article "'U' student recircu-
lates racist e-mail, angers
many," (2/9/96). 1 must say
that I was really angry and
most of all insulted.
As an African American
man, this word has perpetu-
ated my life for far too long.
To wake up in the morning
and see this sight (as well as
the photo on 1/31/96) made
me wonder if the Daily
really cares for the emo-
tional status of its readers,
especially minorities.
I now see that I was
naive to believe that people
in general were not out to
hurt others.
It really hurts to see that
a publication that has been
around for 105 years with
editorial freedom not use its
freedoms to keep away from
insensitive racial comments
and phrases, as well as
Realizing that the title of
the jokes made contained the
offensive term, I now
wonder if your skilled
writers have not heard of
substitutes for this unaccept-
able term, such as the "n"
word. Racial slurs should
not be tolerated nor should
they be acceptable in a
publication going out to the
'U' works for
a cleaner
In an article printed on
January 31 (Student wants
U' to use new EPC
program"), the Daily
reported on Basilla Yao's
initiative to expand the

The article also failed to
address the fact that many
other departments/buildings
have already began to
retrofit their lighting systems
in efforts to comply with the
Green Lights program.
Examples of these depart-
ments/buildings include the
Business School, the Dana
Building and the Harlan
Hatcher Graduate Libraiy,
among many others. Many
departments are eager to
retrofit their lighting systems
in order to save money and
energy but lack the capital to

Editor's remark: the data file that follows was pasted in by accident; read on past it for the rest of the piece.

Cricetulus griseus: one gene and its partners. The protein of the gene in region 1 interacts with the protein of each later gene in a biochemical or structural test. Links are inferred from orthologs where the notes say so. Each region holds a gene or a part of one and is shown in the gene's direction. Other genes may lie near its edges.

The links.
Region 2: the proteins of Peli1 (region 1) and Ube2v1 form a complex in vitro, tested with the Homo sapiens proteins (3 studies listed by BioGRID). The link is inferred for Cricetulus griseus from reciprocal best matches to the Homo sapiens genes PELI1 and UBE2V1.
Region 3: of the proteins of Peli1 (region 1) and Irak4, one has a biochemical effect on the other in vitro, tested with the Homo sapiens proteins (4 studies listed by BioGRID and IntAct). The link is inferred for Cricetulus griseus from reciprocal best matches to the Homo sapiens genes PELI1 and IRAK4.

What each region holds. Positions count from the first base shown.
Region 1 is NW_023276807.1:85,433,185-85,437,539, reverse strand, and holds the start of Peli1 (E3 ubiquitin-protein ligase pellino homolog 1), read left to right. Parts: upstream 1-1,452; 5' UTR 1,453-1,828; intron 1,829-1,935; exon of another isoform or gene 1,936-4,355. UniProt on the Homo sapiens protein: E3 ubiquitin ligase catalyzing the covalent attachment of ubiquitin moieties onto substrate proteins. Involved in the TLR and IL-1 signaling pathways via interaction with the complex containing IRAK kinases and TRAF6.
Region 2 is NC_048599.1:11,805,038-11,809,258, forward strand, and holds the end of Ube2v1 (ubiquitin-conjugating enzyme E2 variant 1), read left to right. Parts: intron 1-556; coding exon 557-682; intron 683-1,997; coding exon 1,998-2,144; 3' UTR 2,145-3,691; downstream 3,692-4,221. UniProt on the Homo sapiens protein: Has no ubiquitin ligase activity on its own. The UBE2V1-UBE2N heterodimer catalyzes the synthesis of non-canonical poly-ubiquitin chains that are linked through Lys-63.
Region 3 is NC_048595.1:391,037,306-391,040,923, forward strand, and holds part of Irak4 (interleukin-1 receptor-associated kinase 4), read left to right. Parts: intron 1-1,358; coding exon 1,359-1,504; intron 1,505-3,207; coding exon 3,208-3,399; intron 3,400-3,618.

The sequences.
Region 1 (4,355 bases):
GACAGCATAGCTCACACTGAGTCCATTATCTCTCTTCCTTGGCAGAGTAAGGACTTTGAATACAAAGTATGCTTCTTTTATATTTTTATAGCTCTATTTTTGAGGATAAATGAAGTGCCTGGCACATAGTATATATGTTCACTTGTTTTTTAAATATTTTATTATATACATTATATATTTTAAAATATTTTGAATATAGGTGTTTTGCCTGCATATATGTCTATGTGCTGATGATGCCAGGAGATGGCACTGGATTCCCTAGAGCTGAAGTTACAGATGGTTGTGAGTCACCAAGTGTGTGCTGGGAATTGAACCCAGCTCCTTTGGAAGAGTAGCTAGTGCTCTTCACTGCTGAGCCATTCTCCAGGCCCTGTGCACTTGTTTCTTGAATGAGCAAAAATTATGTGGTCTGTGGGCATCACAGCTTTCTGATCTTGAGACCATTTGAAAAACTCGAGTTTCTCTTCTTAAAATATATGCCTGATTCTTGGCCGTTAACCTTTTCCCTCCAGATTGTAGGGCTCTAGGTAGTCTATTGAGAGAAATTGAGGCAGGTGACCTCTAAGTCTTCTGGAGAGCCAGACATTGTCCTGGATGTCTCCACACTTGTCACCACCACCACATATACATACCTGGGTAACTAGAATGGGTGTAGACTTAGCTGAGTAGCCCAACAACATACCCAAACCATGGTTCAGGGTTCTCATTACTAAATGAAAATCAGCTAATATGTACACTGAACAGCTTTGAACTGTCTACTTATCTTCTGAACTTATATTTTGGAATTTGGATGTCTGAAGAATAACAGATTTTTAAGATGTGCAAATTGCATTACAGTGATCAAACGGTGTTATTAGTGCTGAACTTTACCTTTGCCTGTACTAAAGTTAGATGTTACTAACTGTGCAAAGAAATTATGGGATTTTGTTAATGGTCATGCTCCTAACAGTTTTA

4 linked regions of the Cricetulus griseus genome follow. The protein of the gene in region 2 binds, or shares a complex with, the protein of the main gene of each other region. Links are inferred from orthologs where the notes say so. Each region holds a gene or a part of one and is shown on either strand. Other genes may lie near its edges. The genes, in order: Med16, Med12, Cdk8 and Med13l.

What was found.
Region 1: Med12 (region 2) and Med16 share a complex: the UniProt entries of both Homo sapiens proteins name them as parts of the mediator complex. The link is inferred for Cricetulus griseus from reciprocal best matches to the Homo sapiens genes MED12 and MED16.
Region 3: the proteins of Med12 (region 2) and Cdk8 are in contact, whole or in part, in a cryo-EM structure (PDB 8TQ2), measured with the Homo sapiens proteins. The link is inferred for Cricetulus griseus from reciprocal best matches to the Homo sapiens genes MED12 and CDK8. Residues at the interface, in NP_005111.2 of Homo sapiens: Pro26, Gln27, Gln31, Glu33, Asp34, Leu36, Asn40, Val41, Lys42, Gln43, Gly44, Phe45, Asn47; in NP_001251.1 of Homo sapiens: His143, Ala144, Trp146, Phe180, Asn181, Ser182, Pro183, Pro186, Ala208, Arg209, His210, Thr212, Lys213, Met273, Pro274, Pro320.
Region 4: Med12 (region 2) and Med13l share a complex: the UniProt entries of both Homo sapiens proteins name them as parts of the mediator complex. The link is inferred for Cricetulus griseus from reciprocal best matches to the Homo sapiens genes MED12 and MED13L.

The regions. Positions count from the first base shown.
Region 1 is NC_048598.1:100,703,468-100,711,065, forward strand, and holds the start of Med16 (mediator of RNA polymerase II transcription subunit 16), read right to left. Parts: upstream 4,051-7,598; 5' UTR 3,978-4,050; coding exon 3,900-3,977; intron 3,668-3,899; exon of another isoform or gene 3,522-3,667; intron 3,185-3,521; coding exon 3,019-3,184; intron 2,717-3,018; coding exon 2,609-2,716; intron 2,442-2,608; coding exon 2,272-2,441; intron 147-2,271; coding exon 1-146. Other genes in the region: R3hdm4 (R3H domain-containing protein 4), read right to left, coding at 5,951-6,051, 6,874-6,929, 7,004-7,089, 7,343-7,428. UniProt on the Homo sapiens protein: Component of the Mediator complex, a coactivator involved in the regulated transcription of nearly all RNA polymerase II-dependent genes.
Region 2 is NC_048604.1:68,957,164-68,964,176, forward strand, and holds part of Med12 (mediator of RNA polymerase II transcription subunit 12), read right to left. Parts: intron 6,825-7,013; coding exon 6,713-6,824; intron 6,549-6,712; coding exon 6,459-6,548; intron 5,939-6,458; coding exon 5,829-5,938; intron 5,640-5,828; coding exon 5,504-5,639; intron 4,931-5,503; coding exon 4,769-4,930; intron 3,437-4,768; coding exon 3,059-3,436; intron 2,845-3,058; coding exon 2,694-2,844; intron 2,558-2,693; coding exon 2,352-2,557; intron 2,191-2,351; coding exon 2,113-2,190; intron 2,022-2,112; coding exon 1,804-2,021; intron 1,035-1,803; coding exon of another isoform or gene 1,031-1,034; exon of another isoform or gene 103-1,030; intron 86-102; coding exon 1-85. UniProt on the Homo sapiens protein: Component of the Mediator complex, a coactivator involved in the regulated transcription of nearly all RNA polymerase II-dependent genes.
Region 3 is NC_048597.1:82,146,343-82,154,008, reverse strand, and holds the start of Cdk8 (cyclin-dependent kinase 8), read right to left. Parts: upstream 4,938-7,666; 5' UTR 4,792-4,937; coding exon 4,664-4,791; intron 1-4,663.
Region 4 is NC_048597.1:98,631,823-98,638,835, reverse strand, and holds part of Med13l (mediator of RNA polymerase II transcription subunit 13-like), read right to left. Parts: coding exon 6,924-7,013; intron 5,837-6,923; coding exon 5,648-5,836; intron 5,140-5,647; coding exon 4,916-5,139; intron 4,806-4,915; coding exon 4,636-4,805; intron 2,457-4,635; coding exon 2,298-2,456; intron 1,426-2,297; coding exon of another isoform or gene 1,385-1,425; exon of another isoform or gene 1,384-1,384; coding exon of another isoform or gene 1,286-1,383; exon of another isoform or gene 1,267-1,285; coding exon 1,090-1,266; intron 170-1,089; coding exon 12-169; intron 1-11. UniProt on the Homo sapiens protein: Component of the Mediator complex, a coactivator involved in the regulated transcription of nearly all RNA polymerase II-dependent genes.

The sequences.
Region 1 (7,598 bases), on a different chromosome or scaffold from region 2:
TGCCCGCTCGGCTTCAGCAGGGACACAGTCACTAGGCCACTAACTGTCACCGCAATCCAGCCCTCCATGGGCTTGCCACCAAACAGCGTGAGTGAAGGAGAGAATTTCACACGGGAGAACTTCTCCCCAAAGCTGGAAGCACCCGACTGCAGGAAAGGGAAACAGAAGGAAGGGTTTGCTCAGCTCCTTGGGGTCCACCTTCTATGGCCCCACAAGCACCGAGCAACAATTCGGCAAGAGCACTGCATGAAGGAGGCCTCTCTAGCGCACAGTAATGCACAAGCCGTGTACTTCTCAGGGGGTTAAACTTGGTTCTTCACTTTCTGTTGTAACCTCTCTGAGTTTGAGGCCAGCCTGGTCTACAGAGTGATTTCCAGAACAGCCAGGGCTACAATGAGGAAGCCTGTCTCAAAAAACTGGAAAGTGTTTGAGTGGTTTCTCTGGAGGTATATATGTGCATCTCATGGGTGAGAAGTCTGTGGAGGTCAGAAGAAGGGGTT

make the changes all at once.
A more appropriate
spokesperson for energy
conservation could have
come from the Utilities
Department rather than the
Occupational Safety and
Environmental Health
Department. The Utilities
Department probably would
have been able to provide
much more accurate
information on this topic and
an update of current
University efforts to comply
to the Green Lights program.
Despite this, Yao's
efforts should to be ap-
plauded and it should be
recognized that the Univer-
sity must continue to work
toward conserving energy.
Party will
not be too
For once I agree with a
Daily editorial when it says
that the early announcement
of the Students' Party
candidates must not interrupt
the functioning of MSA
("Jumping the gun: Early
race will augment partisan
politics," 2/8/96).
I think that Olga Savic
and Jonathan Freeman will
easily prove they are capable
of continuing to work for
students and campaign
Their announcement,
however, had a positive note.
Instead of a number of our
party members bickering and
fighting for political primacy
as the filing deadline
approaches, we as a party are
settled on our candidates and
prepared to do the work of
the assembly.
Furthermore, the
assembly is not subject to
rumours about who the
Students' Party will run -
rumours that might disrupt
cooperative efforts much like
they did last year when
people theorized that
Jonathan would be our
presidential candidate.
The concerns raised by

The best thing about living in the
dorms is the food.
If you are an employee of the dining
halls, then - please! - by all means,
assume that I am
truly enamoredwith
the provender of-
fered by the
University's resi-
dence halls. Now
stop reading.
Those ofyou who
are not West Quad
dish washers or ~
Couzens cooks re-
claiming the foodas R BRENT
the best part ofdorm McINTOSH
living is nothing
short of an indict-
ment of the residence hall system.
University Housing would probably
prefer that I referto the residence halsas
just that, oras"ResHalls."Outofrespect
for the politically incorrect among this
fine newspaper's readers, I will continue
to use "dorms" in this column. Face it
You can "reside" in the "halls" if you
wish to, but during my time inthe dorms
I was happiest when I was asleep -"to
sleep" being the Latin root of the word
But back to the matter at hand: the
Dorm food is delicious - if you
haven't eaten in several years, and be-
fore that, when youdideat, you gobbled
nothing but raw tires sandwiched be-
tween ripened park benches.
The shade I'm throwing on dorm food
should be put in context. I am not trying